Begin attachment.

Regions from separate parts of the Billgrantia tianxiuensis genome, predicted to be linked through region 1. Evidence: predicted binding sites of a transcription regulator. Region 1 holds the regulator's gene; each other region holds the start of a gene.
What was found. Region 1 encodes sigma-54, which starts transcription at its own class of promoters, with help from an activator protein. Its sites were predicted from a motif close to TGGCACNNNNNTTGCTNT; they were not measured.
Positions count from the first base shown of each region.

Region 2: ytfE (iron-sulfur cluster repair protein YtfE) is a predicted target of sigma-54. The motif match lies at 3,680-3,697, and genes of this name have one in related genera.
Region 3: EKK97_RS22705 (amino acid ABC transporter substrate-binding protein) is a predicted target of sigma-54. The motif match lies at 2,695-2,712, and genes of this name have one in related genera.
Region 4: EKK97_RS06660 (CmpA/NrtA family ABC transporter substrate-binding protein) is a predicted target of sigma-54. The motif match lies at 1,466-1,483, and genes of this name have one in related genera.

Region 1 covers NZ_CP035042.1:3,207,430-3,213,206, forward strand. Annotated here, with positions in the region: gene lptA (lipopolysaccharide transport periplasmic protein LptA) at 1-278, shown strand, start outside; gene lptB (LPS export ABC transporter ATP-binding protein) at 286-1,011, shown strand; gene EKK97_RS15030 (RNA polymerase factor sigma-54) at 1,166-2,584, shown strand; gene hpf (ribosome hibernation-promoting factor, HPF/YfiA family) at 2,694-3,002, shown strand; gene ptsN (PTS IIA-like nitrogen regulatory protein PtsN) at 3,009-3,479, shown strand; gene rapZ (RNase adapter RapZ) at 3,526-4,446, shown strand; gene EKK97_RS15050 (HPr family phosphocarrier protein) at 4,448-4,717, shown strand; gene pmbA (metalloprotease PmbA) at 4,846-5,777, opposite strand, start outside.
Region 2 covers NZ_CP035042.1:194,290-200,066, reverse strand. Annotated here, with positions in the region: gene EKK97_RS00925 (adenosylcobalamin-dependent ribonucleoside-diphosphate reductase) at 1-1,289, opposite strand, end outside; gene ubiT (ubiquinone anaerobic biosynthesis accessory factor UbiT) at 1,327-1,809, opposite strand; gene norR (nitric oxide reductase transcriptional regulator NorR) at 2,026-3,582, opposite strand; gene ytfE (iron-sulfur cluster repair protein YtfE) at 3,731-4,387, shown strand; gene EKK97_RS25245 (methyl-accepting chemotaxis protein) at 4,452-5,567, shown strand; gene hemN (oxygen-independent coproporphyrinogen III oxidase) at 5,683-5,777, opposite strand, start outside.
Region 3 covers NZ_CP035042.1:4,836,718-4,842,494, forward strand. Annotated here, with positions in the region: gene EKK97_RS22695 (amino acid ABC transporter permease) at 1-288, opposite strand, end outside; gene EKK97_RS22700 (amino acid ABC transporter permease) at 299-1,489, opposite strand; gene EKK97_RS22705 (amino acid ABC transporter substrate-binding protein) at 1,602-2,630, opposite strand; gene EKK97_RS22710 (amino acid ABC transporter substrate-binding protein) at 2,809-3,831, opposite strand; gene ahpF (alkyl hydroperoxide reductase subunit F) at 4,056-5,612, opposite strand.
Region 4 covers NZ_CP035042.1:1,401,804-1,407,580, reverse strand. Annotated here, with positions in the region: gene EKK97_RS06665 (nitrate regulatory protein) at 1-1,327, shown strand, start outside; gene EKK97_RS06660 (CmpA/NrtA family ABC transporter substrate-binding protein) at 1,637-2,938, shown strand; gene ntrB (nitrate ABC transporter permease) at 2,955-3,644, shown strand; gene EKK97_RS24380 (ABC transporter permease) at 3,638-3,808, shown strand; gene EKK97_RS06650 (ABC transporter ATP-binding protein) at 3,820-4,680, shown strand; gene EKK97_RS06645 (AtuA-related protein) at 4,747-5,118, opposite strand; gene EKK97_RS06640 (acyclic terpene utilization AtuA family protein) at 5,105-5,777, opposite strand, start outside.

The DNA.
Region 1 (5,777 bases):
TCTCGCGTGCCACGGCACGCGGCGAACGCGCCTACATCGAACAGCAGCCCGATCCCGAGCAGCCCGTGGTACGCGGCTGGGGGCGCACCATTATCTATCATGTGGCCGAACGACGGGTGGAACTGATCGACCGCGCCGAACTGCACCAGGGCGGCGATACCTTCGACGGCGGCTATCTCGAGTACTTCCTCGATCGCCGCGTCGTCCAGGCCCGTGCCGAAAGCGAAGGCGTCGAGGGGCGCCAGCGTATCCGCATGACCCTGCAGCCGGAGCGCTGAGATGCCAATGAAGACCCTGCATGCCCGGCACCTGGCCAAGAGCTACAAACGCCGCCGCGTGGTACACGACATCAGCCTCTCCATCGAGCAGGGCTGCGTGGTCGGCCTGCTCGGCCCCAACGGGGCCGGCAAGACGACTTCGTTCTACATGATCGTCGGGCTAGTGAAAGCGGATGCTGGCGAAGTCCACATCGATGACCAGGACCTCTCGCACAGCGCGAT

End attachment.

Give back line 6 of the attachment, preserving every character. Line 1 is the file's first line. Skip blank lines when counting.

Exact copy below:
Region 4: EKK97_RS06660 (CmpA/NrtA family ABC transporter substrate-binding protein) is a predicted target of sigma-54. The motif match lies at 1,466-1,483, and genes of this name have one in related genera.